By Medha Singh
(Reuters) – U.S. stock index futures fell on Tuesday led by bank stocks as investors moved to low-risk assets due to a deepening political crisis in Italy and a leadership challenge in Spain.
European financial markets saw a second day of heavy selling due to fear that repeat elections – which now seem inevitable in the euro zone’s third largest economy – may become a de facto referendum on Italian membership of the currency bloc and the country’s role in the European Union. [MKTS/GLOB]
On Monday, Italy’s president set the country on a path to fresh elections by appointing a former International Monetary Fund official as interim prime minister with the task of planning for snap polls and passing the next budget.
Adding to the uncertainty, Spanish Prime Minister Mariano Rajoy will face a vote of confidence on Friday as corruption convictions to dozens of people linked to his political party threatened his six-year rule.
The U.S. 10-year Treasury yield , one of the main safe havens for capital at times of global political stress, fell to the lowest level since early April at 2.8477 percent.
Shares of major U.S. lenders, which track the benchmark yield, also slipped. Shares of Bank of America , JPMorgan and Goldman Sachs fell between 1.2 percent and 1.6 percent.
“The kick-off to a shortened trading week is looking ugly as Italy’s political woes weigh heavily on the global markets,” noted Peter Cardillo, chief market economist at Spartan Capital Securities in New York.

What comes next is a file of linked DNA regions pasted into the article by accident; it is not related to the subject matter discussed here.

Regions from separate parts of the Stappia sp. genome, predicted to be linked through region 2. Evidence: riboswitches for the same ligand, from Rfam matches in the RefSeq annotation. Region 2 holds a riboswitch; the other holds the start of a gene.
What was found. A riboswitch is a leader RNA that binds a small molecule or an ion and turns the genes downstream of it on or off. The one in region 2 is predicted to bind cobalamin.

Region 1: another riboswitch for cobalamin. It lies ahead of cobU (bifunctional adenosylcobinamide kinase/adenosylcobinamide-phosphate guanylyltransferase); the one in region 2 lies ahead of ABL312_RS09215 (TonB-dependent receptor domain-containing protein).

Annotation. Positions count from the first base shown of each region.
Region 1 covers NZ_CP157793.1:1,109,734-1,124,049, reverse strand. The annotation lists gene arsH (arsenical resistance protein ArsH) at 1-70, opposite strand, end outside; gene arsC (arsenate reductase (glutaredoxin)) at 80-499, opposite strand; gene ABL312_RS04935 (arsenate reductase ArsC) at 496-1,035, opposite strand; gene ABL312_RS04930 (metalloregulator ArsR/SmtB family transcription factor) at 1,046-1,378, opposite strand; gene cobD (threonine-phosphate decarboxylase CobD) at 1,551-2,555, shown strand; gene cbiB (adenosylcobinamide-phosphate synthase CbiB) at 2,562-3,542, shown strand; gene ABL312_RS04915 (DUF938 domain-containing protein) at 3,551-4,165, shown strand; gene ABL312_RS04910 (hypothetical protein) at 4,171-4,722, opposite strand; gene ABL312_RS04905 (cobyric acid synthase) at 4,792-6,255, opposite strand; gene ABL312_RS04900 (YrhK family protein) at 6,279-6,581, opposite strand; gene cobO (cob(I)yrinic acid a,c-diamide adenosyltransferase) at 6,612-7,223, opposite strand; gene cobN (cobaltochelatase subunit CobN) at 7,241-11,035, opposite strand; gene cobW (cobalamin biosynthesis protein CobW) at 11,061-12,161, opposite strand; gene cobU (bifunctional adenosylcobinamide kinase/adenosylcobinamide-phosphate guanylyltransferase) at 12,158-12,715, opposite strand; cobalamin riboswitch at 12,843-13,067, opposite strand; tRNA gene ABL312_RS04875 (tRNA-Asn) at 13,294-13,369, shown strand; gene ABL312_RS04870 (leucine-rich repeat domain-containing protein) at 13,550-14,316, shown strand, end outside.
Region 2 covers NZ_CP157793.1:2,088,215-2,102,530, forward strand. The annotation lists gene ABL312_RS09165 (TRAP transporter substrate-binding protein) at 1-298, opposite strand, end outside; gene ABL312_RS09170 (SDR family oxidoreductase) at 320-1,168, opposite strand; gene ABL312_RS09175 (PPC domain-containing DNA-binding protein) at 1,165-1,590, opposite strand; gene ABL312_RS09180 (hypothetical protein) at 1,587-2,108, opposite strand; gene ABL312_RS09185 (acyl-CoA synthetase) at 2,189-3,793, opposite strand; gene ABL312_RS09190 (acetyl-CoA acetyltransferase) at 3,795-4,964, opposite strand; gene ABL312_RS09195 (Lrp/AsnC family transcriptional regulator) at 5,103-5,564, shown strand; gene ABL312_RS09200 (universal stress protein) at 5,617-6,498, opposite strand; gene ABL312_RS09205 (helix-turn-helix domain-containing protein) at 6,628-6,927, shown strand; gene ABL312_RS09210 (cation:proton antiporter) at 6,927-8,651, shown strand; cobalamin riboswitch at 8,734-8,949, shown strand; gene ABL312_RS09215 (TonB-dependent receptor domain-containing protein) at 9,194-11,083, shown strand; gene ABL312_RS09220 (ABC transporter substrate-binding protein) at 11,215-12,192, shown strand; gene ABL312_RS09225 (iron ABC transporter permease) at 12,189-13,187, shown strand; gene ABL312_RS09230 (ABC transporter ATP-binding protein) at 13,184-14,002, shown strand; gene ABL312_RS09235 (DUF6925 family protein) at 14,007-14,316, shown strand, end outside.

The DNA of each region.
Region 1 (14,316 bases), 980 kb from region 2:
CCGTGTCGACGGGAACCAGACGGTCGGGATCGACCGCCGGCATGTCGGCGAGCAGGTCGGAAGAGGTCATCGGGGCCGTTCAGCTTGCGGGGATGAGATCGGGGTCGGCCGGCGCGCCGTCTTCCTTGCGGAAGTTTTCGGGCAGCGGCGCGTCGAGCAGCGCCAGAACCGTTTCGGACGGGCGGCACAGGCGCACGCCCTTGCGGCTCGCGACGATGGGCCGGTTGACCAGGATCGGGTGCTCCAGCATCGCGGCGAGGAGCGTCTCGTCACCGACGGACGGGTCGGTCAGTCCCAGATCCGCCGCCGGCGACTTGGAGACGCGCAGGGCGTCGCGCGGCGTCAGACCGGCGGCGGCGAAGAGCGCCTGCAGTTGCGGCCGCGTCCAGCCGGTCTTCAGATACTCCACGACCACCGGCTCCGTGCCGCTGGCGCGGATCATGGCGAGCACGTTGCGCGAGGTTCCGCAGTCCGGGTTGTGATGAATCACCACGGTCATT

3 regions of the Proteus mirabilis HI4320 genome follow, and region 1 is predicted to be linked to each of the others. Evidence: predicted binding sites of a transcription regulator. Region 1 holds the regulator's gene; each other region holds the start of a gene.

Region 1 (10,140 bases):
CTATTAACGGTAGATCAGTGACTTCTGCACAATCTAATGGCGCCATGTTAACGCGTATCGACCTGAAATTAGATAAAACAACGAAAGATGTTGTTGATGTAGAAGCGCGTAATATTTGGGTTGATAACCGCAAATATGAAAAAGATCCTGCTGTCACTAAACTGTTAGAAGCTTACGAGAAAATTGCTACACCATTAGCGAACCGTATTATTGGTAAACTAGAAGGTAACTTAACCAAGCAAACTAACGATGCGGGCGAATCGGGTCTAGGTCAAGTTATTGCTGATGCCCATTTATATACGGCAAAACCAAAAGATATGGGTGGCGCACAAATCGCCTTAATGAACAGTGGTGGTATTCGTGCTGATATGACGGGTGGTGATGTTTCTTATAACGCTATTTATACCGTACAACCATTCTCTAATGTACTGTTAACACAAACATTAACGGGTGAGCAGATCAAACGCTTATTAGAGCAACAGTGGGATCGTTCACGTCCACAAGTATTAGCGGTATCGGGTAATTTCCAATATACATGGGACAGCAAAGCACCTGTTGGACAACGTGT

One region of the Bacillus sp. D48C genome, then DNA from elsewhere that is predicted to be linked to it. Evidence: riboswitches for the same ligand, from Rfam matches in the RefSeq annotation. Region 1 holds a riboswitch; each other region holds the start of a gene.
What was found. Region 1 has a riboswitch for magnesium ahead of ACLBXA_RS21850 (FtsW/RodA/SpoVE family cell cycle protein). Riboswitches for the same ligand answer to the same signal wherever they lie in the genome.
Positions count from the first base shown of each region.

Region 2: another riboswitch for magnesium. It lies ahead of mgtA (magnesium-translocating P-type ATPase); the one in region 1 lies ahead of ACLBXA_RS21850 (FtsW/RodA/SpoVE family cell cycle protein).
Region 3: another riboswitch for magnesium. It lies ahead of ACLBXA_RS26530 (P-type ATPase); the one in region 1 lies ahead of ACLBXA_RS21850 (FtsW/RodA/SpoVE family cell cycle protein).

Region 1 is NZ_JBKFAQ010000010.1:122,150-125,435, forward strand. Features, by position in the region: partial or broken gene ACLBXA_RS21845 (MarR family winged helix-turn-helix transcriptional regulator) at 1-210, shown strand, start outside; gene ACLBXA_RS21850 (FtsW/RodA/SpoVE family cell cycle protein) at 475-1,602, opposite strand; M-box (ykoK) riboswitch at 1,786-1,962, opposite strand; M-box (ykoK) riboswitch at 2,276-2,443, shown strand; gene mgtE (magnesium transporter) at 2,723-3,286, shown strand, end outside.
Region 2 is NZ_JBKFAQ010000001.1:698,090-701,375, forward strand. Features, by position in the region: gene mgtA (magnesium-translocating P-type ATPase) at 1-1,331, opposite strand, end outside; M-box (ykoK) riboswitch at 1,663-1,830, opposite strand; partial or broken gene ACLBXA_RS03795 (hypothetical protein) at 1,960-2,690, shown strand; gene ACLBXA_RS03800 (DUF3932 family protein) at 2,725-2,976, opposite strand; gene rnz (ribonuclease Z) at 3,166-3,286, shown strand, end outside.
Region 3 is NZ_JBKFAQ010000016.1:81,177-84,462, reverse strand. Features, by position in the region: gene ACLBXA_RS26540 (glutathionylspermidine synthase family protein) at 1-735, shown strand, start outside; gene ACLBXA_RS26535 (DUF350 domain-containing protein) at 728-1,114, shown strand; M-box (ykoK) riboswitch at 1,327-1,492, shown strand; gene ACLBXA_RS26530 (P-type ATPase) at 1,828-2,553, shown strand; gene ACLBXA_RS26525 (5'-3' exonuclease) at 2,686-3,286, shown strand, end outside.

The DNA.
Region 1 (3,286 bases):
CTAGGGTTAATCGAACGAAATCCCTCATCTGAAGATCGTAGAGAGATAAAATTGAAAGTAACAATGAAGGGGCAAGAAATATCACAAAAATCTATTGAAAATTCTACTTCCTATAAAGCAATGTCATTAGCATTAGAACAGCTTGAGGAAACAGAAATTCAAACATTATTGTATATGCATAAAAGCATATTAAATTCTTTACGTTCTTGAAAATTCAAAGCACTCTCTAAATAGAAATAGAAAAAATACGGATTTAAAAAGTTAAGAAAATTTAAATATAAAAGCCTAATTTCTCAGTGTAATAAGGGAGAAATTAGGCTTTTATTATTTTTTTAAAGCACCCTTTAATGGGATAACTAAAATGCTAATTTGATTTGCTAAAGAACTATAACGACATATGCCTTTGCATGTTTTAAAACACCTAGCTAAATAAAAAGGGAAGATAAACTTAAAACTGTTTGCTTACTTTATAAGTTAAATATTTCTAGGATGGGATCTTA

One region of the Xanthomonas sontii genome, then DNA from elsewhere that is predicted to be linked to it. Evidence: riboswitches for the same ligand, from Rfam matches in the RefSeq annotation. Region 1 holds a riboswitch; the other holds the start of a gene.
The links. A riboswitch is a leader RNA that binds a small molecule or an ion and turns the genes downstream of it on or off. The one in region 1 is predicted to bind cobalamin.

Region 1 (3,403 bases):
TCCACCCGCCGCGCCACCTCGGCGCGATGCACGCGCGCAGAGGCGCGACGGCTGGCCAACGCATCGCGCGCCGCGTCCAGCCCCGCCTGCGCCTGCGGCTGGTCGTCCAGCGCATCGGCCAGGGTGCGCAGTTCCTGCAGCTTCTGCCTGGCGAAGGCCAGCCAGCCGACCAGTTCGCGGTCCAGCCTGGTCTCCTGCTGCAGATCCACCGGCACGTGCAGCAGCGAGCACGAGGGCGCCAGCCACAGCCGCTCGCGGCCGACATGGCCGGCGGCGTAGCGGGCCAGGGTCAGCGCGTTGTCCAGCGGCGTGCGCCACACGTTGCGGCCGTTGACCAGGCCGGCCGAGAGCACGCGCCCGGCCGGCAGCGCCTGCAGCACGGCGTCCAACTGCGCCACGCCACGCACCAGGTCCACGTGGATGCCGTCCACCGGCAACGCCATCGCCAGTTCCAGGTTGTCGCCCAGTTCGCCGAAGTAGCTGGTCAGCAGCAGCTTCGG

“A crisis of confidence for the euro seems almost inevitable, which is fortifying the greenback and sending bond yields lower as the safety trade overrules.”
At 7:32 a.m. ET, Dow e-minis <1YMc1> were down 174 points, or 0.7 percent. S&P 500 e-minis were down 20 points, or 0.74 percent and Nasdaq 100 e-minis were down 41.75 points, or 0.6 percent.
At these levels, the S&P 500 is set to open below its 100-day moving average, a key technical level.
U.S. President Donald Trump said on Tuesday meetings were being held to set up a summit with North Korea and confirmed that a top North Korean official was en route to New York. The move is the latest indication that an on-again-off-again summit with Trump may go ahead.
St. Louis Fed President James Bullard said the Federal Reserve will find it difficult to raise interest rates beyond the settings of its Japanese and European counterparts, which are still pursuing accommodative policy.
U.S. interest rates may have already hit the “neutral” level that neither encourages nor discourages economic activity and that the Fed had enough tools and policy options to respond if the U.S. economy falls into a recession, Bullard said while at a seminar in Tokyo.
Data for May consumer confidence index, due at 10:00 a.m., is likely to show a reading of 128.0.
(Reporting by Medha Singh in Bengaluru; Editing by Arun Koyyur)